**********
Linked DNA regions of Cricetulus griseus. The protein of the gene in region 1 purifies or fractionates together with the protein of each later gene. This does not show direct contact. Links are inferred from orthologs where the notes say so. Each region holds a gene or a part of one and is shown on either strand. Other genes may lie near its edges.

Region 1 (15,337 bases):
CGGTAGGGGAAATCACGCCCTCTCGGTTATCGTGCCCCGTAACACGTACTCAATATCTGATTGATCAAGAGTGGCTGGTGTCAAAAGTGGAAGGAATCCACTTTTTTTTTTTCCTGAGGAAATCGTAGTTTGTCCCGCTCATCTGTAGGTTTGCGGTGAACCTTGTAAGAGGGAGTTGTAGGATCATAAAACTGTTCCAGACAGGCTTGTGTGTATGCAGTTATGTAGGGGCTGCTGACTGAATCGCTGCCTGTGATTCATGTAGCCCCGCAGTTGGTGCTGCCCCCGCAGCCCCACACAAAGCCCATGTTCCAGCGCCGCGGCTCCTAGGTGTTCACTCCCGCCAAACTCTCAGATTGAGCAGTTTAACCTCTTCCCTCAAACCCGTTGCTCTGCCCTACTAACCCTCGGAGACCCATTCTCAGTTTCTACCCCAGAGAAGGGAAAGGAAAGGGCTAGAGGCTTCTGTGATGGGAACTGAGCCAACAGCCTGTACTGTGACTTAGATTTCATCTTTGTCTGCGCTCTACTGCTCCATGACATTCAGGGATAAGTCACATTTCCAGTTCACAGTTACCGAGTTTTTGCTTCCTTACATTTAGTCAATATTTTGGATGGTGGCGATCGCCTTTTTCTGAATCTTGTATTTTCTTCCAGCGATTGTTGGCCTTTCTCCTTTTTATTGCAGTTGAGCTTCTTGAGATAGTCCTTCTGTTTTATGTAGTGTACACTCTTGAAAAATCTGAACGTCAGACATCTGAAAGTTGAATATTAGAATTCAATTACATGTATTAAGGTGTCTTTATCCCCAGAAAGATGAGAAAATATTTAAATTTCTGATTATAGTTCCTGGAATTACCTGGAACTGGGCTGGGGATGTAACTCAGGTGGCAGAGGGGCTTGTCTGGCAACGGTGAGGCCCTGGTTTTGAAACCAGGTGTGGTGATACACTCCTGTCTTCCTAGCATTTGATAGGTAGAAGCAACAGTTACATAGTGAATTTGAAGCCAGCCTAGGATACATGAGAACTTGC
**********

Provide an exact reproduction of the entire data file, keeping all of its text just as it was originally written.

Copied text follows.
Linked DNA regions of Cricetulus griseus. The protein of the gene in region 1 purifies or fractionates together with the protein of each later gene. This does not show direct contact. Links are inferred from orthologs where the notes say so. Each region holds a gene or a part of one and is shown on either strand. Other genes may lie near its edges.

Region 1 (15,337 bases):
CGGTAGGGGAAATCACGCCCTCTCGGTTATCGTGCCCCGTAACACGTACTCAATATCTGATTGATCAAGAGTGGCTGGTGTCAAAAGTGGAAGGAATCCACTTTTTTTTTTTCCTGAGGAAATCGTAGTTTGTCCCGCTCATCTGTAGGTTTGCGGTGAACCTTGTAAGAGGGAGTTGTAGGATCATAAAACTGTTCCAGACAGGCTTGTGTGTATGCAGTTATGTAGGGGCTGCTGACTGAATCGCTGCCTGTGATTCATGTAGCCCCGCAGTTGGTGCTGCCCCCGCAGCCCCACACAAAGCCCATGTTCCAGCGCCGCGGCTCCTAGGTGTTCACTCCCGCCAAACTCTCAGATTGAGCAGTTTAACCTCTTCCCTCAAACCCGTTGCTCTGCCCTACTAACCCTCGGAGACCCATTCTCAGTTTCTACCCCAGAGAAGGGAAAGGAAAGGGCTAGAGGCTTCTGTGATGGGAACTGAGCCAACAGCCTGTACTGTGACTTAGATTTCATCTTTGTCTGCGCTCTACTGCTCCATGACATTCAGGGATAAGTCACATTTCCAGTTCACAGTTACCGAGTTTTTGCTTCCTTACATTTAGTCAATATTTTGGATGGTGGCGATCGCCTTTTTCTGAATCTTGTATTTTCTTCCAGCGATTGTTGGCCTTTCTCCTTTTTATTGCAGTTGAGCTTCTTGAGATAGTCCTTCTGTTTTATGTAGTGTACACTCTTGAAAAATCTGAACGTCAGACATCTGAAAGTTGAATATTAGAATTCAATTACATGTATTAAGGTGTCTTTATCCCCAGAAAGATGAGAAAATATTTAAATTTCTGATTATAGTTCCTGGAATTACCTGGAACTGGGCTGGGGATGTAACTCAGGTGGCAGAGGGGCTTGTCTGGCAACGGTGAGGCCCTGGTTTTGAAACCAGGTGTGGTGATACACTCCTGTCTTCCTAGCATTTGATAGGTAGAAGCAACAGTTACATAGTGAATTTGAAGCCAGCCTAGGATACATGAGAACTTGC